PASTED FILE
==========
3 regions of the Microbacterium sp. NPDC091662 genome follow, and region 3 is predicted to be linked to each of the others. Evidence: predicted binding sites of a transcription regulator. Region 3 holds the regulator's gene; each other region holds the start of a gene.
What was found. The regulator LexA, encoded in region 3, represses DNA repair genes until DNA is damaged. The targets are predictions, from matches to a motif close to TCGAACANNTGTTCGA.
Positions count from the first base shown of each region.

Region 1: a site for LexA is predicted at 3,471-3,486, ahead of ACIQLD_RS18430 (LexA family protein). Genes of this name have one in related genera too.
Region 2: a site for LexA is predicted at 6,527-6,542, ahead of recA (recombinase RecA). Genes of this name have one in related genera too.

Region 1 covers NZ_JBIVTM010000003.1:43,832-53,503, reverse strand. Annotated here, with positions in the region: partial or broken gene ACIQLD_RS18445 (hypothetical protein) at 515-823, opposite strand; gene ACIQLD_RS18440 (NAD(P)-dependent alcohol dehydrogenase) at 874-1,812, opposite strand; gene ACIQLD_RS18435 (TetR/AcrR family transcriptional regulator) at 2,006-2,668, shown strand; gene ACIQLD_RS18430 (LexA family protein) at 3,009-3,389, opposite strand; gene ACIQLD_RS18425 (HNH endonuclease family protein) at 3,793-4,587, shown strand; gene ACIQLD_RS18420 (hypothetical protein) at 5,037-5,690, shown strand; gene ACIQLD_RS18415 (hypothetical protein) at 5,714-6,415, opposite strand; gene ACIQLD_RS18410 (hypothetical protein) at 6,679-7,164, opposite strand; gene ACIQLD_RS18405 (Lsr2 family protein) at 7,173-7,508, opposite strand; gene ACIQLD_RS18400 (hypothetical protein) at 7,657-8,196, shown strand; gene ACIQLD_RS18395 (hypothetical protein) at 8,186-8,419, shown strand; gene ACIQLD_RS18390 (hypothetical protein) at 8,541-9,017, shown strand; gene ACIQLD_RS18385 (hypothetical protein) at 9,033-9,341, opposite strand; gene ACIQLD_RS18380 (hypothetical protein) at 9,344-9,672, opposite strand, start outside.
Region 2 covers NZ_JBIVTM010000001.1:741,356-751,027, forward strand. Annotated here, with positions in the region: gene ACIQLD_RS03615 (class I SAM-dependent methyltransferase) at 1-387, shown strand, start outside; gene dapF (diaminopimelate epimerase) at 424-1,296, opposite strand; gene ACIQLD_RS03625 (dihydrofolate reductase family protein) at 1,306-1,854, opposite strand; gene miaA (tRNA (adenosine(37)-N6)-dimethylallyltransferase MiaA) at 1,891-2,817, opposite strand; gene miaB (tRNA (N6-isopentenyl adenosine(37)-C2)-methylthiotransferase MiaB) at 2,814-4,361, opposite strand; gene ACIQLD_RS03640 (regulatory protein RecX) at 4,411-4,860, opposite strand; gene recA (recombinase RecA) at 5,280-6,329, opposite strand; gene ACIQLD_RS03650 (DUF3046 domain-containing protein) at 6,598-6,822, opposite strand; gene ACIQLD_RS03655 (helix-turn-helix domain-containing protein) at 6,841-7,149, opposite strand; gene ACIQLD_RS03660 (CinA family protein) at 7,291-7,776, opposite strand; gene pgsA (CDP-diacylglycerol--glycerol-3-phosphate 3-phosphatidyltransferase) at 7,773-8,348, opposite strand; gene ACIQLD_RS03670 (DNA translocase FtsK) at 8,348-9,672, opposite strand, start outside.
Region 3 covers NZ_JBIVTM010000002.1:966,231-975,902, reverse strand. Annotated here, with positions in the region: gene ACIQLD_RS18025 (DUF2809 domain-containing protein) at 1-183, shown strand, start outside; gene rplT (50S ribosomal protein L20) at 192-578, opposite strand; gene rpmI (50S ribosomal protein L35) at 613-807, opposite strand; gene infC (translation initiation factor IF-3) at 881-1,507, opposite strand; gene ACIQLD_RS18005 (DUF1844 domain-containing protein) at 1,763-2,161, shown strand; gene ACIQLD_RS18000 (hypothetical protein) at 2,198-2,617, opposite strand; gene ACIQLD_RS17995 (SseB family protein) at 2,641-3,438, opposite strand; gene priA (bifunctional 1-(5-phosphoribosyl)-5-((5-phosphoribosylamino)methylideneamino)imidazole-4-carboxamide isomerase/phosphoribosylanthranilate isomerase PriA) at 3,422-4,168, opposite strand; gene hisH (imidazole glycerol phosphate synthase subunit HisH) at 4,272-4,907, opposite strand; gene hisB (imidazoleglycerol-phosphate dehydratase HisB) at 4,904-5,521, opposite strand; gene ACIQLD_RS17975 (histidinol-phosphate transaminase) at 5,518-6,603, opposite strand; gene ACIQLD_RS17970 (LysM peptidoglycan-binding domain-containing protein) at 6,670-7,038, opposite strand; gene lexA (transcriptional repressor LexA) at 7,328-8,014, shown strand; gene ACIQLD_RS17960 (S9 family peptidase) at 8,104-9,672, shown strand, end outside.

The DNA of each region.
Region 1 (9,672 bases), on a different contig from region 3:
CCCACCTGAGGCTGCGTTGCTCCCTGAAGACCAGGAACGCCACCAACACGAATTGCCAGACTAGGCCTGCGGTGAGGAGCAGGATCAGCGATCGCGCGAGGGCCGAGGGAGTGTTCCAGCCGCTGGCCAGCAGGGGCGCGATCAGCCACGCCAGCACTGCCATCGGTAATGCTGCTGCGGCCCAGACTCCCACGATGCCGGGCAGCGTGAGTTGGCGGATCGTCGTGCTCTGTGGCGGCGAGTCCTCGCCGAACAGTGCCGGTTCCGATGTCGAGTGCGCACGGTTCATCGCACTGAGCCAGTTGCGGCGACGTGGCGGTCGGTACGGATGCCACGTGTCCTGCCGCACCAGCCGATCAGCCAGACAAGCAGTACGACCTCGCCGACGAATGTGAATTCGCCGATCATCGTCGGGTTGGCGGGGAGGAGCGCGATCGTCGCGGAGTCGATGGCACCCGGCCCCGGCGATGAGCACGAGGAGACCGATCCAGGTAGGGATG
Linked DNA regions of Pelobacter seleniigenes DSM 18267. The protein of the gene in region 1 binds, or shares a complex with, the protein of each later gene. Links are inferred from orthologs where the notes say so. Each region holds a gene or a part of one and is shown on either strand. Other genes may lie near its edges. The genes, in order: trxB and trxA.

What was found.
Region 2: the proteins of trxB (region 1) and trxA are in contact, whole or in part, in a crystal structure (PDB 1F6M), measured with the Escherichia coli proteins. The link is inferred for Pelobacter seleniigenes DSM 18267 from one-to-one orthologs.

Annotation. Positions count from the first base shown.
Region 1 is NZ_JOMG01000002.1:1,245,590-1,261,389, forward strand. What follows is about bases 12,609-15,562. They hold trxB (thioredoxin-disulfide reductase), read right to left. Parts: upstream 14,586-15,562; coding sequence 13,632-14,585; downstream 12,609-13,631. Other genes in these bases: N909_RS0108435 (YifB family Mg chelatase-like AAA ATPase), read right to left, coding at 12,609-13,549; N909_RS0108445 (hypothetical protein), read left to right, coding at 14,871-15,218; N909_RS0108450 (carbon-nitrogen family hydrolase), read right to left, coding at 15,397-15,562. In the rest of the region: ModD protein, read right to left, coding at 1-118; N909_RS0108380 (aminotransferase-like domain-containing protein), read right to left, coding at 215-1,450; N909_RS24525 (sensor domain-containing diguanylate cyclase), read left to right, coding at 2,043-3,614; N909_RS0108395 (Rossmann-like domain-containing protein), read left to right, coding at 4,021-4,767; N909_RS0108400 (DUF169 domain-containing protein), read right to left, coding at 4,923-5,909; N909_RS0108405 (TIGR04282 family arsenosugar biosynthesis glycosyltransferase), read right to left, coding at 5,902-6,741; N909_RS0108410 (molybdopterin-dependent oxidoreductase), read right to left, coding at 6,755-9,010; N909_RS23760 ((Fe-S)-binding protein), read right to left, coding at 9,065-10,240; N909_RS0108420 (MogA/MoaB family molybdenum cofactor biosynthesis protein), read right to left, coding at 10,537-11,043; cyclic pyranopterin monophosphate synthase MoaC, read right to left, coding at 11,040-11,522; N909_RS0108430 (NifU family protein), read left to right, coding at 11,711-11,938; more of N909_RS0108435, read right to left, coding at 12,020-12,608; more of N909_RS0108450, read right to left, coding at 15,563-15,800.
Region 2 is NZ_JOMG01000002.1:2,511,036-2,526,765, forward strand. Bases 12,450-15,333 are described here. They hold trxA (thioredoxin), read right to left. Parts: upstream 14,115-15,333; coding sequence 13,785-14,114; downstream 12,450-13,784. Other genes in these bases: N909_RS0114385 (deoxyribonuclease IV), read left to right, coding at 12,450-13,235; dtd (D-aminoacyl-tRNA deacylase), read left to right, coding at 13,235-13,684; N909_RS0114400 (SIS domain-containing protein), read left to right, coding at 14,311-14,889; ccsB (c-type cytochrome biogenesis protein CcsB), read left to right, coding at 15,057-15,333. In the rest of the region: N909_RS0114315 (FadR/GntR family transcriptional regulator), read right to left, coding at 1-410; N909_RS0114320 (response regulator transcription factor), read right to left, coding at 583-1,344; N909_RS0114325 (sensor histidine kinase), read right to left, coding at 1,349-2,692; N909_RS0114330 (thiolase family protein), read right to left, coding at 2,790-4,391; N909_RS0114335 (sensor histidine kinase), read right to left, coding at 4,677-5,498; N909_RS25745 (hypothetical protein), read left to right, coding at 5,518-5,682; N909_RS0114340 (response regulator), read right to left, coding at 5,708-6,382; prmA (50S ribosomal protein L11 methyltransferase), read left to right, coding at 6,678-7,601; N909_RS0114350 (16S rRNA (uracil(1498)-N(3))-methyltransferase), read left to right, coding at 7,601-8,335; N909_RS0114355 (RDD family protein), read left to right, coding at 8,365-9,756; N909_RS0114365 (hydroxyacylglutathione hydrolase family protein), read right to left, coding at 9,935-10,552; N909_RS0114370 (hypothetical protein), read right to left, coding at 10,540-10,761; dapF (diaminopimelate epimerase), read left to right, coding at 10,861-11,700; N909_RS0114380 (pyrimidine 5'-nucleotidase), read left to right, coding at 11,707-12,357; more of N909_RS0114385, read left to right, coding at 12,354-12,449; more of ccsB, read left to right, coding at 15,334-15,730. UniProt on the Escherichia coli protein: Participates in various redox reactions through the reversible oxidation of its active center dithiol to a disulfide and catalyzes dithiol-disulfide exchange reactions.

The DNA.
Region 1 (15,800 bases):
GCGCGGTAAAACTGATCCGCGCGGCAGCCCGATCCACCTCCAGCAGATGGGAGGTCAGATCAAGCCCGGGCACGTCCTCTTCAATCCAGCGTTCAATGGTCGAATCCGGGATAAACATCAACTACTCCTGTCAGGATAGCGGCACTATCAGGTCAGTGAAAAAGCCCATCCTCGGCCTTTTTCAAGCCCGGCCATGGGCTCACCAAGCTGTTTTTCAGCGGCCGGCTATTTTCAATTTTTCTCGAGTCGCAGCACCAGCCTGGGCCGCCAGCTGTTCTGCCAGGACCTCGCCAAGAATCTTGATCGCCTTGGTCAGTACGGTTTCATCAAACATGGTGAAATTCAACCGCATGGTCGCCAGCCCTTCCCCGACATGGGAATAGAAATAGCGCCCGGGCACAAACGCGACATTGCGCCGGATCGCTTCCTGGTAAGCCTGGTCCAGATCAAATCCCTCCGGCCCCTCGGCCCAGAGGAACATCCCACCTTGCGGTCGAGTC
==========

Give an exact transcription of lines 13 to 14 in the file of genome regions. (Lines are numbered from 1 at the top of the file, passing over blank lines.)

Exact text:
What was found.
Region 2: the proteins of trxB (region 1) and trxA are in contact, whole or in part, in a crystal structure (PDB 1F6M), measured with the Escherichia coli proteins. The link is inferred for Pelobacter seleniigenes DSM 18267 from one-to-one orthologs.